Survival is a common theme in video games. Struggling to exist in a hostile environment, often in face of insurmountable odds, is a natural setting for challenging the players skills. Survival is a potent counterpoint to the usual themes of domination and triumph. It is about shifting your perspective from “How am I going to kill these guys?” to “How am I going to make through this alive?”. Survival also has a natural companion, horror. Fear of death is a very primal instinct, and tapping into feelings of dread is what horror entertainment is built upon. Survival horror is a genre upon itself, defined and re-defined over the years by such great games as Resident Evil, Silent Hill and Amnesia: The Dark Descent.
Roguelikes, a genre defined by the steep penalties imposed by character death, have always embraced survival as a core element of their design. If dying means starting all over again, not dying tends to become a central goal. Combining survival with horror, on the other hand, is a rarely seen mix in roguelikes. Teleglitch, a game developed by the Estonian company Test3 Projects, is a moody top-down shooter that manages to blend the deliberate pacing and foreboding atmosphere of survival horror games with the unpredictability and replayability of procedural generation. It’s a dark and difficult plunge into the unknown, a plunge you should definitely take. Continue reading
No matter how much we try to deny it, violence is great entertainment. We’ve always known this, from gladiator fights to action movies. Blood is the ultimate crowdpleaser. Of course, participating is usually something most people won’t do, seeing how the threat of bodily harm to oneself is a rather powerful deterrent. Most people prefer to remain spectators, a winning formula that satisfies both our lust for adrenaline and the wish not to deal with the repercussions of violence.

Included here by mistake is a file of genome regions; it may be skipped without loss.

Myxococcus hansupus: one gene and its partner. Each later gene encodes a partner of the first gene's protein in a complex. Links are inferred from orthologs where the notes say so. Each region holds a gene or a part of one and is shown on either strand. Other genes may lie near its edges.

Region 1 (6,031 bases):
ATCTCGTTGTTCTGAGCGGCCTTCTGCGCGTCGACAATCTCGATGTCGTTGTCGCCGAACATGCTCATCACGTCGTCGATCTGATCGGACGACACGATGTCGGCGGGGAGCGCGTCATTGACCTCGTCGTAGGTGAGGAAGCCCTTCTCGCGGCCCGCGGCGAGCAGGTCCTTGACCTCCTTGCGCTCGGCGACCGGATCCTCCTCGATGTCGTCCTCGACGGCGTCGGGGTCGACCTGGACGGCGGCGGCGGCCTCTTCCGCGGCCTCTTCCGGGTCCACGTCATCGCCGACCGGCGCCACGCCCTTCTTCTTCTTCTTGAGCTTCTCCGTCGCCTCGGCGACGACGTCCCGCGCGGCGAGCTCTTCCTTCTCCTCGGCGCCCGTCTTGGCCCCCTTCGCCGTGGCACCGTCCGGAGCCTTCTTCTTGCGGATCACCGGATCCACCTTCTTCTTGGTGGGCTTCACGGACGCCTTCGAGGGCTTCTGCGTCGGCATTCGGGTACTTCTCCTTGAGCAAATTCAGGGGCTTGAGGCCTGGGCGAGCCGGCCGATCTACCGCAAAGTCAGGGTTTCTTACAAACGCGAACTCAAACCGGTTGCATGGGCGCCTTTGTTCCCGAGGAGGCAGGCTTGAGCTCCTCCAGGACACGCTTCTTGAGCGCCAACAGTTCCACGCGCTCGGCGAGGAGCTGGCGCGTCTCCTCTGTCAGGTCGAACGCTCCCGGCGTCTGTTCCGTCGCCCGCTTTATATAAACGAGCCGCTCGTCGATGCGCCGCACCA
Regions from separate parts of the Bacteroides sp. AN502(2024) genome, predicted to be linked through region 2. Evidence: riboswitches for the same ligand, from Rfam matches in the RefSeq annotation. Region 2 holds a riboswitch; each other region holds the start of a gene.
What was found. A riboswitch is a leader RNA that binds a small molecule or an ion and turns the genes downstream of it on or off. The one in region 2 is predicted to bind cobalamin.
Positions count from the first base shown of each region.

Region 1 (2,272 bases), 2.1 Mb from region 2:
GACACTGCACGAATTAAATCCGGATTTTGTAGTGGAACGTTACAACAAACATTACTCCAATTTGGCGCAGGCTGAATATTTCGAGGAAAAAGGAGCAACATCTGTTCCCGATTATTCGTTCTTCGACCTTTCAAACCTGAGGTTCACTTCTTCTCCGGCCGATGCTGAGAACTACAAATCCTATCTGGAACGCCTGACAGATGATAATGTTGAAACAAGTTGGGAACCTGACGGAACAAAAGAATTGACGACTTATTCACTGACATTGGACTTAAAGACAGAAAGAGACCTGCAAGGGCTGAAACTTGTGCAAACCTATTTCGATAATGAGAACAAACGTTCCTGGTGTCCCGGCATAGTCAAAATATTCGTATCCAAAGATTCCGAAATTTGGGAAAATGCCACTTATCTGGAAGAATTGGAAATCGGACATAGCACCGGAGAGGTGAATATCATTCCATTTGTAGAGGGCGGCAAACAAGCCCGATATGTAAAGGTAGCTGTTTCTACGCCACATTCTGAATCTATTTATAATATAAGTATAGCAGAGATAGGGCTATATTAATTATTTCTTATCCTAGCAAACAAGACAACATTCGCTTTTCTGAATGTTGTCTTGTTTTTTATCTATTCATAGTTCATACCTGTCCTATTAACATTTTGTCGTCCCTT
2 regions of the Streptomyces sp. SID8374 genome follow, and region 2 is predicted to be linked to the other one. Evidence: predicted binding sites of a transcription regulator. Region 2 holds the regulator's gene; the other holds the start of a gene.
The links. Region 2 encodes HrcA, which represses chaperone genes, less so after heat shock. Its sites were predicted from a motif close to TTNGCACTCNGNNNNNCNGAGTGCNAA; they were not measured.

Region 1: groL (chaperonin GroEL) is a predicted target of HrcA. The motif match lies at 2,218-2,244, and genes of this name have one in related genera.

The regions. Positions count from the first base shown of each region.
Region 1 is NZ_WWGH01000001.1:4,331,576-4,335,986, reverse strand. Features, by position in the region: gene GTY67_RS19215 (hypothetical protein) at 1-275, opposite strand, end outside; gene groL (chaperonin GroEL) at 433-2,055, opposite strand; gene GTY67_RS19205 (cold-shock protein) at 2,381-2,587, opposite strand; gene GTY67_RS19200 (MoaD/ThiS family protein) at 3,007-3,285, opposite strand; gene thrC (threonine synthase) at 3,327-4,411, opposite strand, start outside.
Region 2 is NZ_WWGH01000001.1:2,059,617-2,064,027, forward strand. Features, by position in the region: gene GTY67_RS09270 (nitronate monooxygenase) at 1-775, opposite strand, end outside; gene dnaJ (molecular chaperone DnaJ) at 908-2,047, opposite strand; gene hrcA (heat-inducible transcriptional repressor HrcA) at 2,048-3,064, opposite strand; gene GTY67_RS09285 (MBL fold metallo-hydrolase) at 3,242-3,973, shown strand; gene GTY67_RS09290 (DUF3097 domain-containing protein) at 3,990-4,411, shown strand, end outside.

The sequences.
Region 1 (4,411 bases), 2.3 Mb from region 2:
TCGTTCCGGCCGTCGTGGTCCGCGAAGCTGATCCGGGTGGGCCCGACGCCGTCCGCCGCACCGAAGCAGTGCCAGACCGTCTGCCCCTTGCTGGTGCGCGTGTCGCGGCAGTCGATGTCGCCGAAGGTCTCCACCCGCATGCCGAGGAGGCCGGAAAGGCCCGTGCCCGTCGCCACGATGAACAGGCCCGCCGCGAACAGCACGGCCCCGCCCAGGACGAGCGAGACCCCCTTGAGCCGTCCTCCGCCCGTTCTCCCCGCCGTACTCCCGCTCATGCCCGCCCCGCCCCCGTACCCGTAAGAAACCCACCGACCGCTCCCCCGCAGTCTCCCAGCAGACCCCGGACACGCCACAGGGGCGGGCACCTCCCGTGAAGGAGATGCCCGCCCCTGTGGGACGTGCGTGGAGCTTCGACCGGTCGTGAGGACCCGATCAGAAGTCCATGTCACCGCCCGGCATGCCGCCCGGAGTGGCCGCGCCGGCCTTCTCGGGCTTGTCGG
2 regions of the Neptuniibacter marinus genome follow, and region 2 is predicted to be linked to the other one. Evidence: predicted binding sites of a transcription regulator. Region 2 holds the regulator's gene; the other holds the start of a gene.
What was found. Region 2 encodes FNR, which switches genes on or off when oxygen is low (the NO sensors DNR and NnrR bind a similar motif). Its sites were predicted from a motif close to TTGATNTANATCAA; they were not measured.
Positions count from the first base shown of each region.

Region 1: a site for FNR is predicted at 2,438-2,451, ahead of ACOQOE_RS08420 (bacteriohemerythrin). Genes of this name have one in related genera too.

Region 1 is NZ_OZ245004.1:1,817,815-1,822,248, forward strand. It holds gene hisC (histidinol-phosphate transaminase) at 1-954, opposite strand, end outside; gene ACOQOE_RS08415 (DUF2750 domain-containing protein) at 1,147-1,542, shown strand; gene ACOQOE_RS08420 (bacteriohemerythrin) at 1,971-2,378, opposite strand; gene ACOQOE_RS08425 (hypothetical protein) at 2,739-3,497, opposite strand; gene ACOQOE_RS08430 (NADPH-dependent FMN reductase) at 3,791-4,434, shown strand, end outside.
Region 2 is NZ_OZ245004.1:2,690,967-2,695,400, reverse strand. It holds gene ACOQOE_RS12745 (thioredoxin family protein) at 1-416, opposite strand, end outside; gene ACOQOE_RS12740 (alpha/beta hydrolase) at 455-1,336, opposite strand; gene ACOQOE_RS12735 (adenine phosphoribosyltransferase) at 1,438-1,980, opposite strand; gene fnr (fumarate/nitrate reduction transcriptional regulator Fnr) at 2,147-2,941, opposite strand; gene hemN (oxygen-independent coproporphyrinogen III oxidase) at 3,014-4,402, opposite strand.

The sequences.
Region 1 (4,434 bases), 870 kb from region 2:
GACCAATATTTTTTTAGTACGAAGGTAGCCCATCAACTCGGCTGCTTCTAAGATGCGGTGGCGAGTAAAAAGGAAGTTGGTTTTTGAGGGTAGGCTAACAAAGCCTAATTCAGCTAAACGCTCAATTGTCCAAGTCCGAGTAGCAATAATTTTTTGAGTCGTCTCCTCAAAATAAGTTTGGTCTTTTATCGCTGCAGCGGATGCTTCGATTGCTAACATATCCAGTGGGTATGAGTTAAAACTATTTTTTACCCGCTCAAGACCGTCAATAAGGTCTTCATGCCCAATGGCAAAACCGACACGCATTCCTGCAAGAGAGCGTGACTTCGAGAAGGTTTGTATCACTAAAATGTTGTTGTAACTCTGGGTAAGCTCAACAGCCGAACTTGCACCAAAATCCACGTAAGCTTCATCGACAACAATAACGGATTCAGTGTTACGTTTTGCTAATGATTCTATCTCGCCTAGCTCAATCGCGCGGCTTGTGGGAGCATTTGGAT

Video games can take this one step further. Virtual worlds allow us to partake in killing, maiming and dismembering unfeeling computer automatons with no fear of the consequences. It is no wonder most popular video games feature violence in one way or another. Most games try to give justification to the carnage, or take refuge in audacity by making it too stylized and unrealistic to take seriously. Some even try to turn the tables and take a moral stand on the issue, as is the case with Spec Ops: The Line. Hotline Miami does none of those things. It simply hands you a kitchen knife, locks you into a room filled with potential victims and opens up the door fifteen minutes later with a knowing smirk on its face.
So, Flappy Bird. So much has been already written on the saga of this simple mobile game. The sudden popularity, money and fame, the dramatic disappearance and subsequent reappearance. A mere footnote on the great tome of gaming history, but an interesting footnote nevertheless. You only really need one good mechanic to make a good game, and this is the point Flappy Bird drove home. That endless second leap of a double jump has something deeply satisfying, yet surprisingly intense about it. Countless of imitators have risen in Flappy Bird’s wake, remaking and remixing the concept even further. Notable examples in my mind are FlapMMO and Delirious Bird, both of which introduce interesting new elements to the recipe. However, one Flappy Bird clone caught my attention and refused to leave my psyche for days. I present to you, Maverick Bird. Leave it to the VVVVVV and Super Hexagon mastermind Terry Cavanagh to take the challenging yet ultimately benign original and make it into a psychedelic neon nightmare. Continue reading